A.3 Datatypes

Python has a rich collection of basic datatypes. All of Python's collection types allow you to hold heterogeneous elements inside them, including other collection types (with minor limitations). It is straightforward, therefore, to build complex data structures in Python.

Unlike many languages, Python datatypes come in two varieties: mutable and immutable. All of the atomic datatypes are immutable, as is the collection type tuple. The collections list and dict are mutable, as are class instances. The mutability of a datatype is simply a question of whether objects of that type can be changed "in place"?an immutable object can only be created and destroyed, but never altered during its existence. One upshot of this distinction is that immutable objects may act as dictionary keys, but mutable objects may not. Another upshot is that when you want a data structure?especially a large one?that will be modified frequently during program operation, you should choose a mutable datatype (usually a list).

Most of the time, if you want to convert values between different Python datatypes, an explicit conversion/encoding call is required, but numeric types contain promotion rules to allow numeric expressions over a mixture of types. The built-in datatypes are listed below with discussions of each. The built-in function type() can be used to check the datatype of an object.

A.3.1 Simple Types


Python 2.3+ supports a Boolean datatype with the possible values True and False. In earlier versions of Python, these values are typically called 1 and 0; even in Python 2.3+, the Boolean values behave like numbers in numeric contexts. Some earlier micro-releases of Python (e.g., 2.2.1) include the names True and False, but not the Boolean datatype.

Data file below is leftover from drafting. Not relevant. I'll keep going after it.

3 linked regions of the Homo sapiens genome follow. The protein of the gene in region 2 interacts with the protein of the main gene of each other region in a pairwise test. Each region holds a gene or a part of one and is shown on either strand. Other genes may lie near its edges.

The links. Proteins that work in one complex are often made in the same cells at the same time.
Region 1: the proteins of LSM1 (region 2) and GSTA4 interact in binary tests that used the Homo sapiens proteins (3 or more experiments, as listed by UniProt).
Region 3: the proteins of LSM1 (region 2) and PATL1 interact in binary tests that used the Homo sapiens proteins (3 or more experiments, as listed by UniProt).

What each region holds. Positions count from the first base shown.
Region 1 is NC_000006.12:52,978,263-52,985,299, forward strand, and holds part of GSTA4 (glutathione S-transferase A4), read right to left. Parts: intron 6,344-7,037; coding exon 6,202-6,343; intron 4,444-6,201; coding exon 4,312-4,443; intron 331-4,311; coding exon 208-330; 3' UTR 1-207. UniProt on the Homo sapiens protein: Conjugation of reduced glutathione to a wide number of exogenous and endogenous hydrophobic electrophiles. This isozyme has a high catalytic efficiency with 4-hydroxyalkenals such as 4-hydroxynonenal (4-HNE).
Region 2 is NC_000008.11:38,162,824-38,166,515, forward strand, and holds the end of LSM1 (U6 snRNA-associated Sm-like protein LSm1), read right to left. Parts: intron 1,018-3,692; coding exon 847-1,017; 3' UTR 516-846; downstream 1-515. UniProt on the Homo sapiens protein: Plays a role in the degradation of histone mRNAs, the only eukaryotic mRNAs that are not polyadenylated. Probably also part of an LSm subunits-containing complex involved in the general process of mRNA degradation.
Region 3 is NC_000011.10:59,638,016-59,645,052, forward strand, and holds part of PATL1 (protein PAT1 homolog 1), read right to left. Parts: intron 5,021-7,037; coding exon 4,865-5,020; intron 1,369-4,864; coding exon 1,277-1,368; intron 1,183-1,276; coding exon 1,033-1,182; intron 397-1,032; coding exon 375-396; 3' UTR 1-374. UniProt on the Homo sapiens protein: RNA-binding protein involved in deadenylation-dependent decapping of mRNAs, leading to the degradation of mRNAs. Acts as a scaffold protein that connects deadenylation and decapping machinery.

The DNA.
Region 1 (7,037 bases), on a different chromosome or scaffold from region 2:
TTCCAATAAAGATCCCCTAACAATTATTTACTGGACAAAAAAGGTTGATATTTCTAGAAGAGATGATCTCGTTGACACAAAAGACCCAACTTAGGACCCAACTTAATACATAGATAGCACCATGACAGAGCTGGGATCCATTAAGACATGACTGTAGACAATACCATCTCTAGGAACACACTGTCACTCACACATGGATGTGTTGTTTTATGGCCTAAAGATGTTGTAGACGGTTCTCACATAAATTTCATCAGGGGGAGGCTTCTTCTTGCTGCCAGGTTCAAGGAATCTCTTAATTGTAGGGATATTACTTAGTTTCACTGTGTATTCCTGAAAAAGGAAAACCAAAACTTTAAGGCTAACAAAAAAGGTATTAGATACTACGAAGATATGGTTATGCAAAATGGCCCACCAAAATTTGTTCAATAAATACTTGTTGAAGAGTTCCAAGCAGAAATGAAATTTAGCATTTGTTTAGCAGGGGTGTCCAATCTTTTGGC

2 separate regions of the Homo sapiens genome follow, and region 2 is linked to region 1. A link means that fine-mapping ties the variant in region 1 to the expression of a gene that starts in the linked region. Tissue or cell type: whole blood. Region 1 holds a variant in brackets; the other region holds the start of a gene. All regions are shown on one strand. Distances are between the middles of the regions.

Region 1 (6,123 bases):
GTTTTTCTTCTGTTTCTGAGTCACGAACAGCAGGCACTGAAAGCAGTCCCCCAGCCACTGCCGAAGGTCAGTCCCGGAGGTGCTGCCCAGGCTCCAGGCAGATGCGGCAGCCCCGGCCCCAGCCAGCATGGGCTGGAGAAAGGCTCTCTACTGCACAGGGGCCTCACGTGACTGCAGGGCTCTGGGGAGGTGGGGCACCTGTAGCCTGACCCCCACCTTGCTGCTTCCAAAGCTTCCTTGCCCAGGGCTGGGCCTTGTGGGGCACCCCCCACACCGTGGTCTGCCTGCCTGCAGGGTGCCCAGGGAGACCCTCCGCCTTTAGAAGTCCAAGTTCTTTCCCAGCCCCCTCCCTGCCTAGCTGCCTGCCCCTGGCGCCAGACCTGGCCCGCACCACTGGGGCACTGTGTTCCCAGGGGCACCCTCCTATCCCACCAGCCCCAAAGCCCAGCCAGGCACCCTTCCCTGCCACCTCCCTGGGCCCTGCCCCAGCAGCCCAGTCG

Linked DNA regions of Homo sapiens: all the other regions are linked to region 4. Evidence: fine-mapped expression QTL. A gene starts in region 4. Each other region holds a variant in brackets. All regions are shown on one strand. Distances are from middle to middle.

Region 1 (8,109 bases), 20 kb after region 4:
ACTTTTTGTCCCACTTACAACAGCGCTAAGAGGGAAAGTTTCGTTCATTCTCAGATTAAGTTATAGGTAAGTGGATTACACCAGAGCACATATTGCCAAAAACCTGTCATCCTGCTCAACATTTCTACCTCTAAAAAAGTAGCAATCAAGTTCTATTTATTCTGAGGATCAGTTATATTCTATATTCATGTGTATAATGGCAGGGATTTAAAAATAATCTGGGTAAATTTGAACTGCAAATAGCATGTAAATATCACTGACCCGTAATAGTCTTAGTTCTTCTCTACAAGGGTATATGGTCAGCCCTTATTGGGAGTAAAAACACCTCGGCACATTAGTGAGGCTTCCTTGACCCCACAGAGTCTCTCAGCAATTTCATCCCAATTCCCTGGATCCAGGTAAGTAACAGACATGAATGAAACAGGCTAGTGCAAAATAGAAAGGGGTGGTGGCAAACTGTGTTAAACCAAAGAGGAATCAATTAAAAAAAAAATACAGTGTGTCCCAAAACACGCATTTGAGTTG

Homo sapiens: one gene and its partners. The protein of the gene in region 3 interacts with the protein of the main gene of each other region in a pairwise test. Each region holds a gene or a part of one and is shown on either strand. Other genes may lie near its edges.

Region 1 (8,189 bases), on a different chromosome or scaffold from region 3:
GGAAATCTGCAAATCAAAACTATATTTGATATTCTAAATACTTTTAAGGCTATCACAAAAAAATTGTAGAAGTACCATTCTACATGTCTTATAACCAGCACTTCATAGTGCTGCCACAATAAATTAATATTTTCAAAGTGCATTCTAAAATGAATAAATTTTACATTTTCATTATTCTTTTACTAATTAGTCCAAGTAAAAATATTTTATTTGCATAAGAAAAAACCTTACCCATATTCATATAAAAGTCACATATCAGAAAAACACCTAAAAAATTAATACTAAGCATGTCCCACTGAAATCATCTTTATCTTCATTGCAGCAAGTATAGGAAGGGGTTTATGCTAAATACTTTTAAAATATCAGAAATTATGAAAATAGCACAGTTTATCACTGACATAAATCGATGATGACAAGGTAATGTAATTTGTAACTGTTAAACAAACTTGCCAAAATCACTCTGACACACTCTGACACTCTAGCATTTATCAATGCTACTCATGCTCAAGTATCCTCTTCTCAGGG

A signed integer in the range indicated by the register size of the interpreter's CPU/OS platform. For most current platforms, integers range from (2**31)-1 to negative (2**31)-1. You can find the size on your platform by examining sys.maxint. Integers are the bottom numeric type in terms of promotions; nothing gets promoted to an integer, but integers are sometimes promoted to other numeric types. A float, long, or string may be explicitly converted to an int using the int() function.

SEE ALSO: int 18;


An (almost) unlimited size integral number. A long literal is indicated by an integer followed by an 1 or L (e.g., 34L, 98765432101). In Python 2.2+, operations on ints that overflow sys.maxint are automatically promoted to longs. An int, float, or string may be explicitly converted to a long using the long() function.


An IEEE754 floating point number. A literal floating point number is distinguished from an int or long by containing a decimal point and/or exponent notation (e.g., 1.0, 1e3, 37., .453e-12). A numeric expression that involves both int/long types and float types promotes all component types to floats before performing the computation. An int, long, or string may be explicitly converted to a float using the float() function.

SEE ALSO: float 19;


An object containing two floats, representing real and imaginary components of a number. A numeric expression that involves both int/long/float types and complex types promotes all component types to complex before performing the computation. There is no way to spell a literal complex in Python, but an addition such as 1.1+2j is the usual way of computing a complex value. A j or J following a float or int literal indicates an imaginary number. An int, long, or string may be explicitly converted to a complex using the complex() function. If two float/int arguments are passed to complex(), the second is the imaginary component of the constructed number (e.g., complex(1.1,2)).


An immutable sequence of 8-bit character values. Unlike in many programming languages, there is no "character" type in Python, merely strings that happen to have length one. String objects have a variety of methods to modify strings, but such methods always return a new string object rather than modify the initial object itself. The built-in chr() function will return a length-one string whose ordinal value is the passed integer. The str() function will return a string representation of a passed in object. For example:

>>> ord('a')
>>> chr(97)
>>> str(97)

SEE ALSO: string 129;